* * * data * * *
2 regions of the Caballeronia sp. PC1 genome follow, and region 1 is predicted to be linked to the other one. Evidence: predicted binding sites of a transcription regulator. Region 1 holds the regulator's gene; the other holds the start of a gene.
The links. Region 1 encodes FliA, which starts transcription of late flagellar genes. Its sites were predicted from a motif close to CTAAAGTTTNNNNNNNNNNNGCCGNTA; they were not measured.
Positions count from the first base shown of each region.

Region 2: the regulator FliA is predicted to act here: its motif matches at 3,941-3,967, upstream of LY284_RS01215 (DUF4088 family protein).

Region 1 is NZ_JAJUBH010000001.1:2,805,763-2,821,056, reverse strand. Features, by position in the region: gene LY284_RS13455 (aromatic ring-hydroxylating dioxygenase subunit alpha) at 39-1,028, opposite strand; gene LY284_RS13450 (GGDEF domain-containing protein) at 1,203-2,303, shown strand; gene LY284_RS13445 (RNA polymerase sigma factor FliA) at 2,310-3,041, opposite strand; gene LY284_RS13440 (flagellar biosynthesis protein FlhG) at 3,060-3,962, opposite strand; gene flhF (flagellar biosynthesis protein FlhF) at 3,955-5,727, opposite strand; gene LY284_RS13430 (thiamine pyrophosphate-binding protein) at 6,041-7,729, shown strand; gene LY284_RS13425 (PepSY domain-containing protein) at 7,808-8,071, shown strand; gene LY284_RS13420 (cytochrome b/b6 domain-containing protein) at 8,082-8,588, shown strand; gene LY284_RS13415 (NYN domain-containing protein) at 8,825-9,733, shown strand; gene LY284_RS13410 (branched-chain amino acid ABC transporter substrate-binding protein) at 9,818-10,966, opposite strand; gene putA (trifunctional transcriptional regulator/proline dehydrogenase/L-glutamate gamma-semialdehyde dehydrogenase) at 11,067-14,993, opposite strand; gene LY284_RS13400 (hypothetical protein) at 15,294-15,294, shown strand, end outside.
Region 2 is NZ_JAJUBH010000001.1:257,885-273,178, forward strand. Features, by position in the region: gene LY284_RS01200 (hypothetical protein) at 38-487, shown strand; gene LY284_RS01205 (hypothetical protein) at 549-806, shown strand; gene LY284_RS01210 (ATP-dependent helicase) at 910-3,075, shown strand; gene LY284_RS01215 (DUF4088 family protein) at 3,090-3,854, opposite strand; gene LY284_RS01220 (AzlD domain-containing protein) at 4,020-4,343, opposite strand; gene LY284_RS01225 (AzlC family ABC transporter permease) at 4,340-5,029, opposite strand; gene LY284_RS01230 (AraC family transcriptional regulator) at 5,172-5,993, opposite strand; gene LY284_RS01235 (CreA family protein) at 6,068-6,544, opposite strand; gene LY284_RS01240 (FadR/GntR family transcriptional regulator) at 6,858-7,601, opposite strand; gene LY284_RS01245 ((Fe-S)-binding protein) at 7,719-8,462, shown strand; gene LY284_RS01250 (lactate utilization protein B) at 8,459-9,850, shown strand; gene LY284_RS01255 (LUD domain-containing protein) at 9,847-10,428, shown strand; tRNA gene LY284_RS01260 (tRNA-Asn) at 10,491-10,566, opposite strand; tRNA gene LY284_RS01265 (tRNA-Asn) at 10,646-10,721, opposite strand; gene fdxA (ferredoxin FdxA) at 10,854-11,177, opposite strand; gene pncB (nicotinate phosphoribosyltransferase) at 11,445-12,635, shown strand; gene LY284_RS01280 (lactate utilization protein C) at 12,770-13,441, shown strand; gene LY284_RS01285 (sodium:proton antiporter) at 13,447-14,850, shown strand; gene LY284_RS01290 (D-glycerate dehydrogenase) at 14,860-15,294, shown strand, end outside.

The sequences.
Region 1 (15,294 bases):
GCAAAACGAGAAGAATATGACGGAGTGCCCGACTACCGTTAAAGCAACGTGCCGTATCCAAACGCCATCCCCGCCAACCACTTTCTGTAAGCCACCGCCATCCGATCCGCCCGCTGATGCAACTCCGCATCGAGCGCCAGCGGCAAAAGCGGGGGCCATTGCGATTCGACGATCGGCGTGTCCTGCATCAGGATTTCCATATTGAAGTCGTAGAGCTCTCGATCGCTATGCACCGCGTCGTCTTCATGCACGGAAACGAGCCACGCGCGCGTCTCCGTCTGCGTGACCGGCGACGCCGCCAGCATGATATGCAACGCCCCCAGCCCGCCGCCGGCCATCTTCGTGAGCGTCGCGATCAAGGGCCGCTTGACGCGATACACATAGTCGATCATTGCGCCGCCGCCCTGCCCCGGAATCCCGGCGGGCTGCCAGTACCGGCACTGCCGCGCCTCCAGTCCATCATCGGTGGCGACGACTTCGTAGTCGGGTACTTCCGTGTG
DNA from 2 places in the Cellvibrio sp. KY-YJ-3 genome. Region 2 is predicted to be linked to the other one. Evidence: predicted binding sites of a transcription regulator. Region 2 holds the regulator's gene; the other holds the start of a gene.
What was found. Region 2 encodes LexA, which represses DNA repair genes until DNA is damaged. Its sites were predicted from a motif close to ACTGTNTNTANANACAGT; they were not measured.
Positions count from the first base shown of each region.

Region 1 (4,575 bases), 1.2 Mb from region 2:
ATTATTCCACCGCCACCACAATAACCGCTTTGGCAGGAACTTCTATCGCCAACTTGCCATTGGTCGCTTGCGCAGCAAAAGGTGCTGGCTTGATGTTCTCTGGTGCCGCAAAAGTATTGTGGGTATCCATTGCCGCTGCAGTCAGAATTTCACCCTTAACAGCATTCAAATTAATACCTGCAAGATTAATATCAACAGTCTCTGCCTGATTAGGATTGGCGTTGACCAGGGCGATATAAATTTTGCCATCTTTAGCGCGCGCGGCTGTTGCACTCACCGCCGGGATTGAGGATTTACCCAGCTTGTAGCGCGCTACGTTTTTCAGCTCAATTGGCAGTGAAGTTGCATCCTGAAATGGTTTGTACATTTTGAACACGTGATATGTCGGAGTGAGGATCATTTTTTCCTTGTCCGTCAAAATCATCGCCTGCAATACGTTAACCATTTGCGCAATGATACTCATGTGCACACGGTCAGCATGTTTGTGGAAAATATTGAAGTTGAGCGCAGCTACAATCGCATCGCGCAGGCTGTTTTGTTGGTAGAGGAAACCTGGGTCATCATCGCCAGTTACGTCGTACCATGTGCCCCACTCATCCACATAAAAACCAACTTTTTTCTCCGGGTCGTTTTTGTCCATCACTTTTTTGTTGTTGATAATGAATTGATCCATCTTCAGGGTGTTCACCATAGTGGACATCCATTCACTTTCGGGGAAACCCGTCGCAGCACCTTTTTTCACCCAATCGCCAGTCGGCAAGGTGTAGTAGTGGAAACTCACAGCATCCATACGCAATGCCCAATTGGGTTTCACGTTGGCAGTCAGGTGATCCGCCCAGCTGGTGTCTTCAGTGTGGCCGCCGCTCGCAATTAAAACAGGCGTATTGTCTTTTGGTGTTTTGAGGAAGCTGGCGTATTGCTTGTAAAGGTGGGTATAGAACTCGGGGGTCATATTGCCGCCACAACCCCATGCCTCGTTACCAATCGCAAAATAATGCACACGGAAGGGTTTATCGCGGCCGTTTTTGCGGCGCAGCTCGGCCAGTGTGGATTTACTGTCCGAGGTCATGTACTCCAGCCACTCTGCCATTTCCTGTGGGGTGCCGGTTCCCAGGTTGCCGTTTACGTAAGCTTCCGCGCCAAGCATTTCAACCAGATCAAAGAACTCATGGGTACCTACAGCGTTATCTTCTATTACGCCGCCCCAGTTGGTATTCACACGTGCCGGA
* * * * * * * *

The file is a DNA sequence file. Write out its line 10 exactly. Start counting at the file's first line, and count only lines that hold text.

DNA from 2 places in the Cellvibrio sp. KY-YJ-3 genome. Region 2 is predicted to be linked to the other one. Evidence: predicted binding sites of a transcription regulator. Region 2 holds the regulator's gene; the other holds the start of a gene.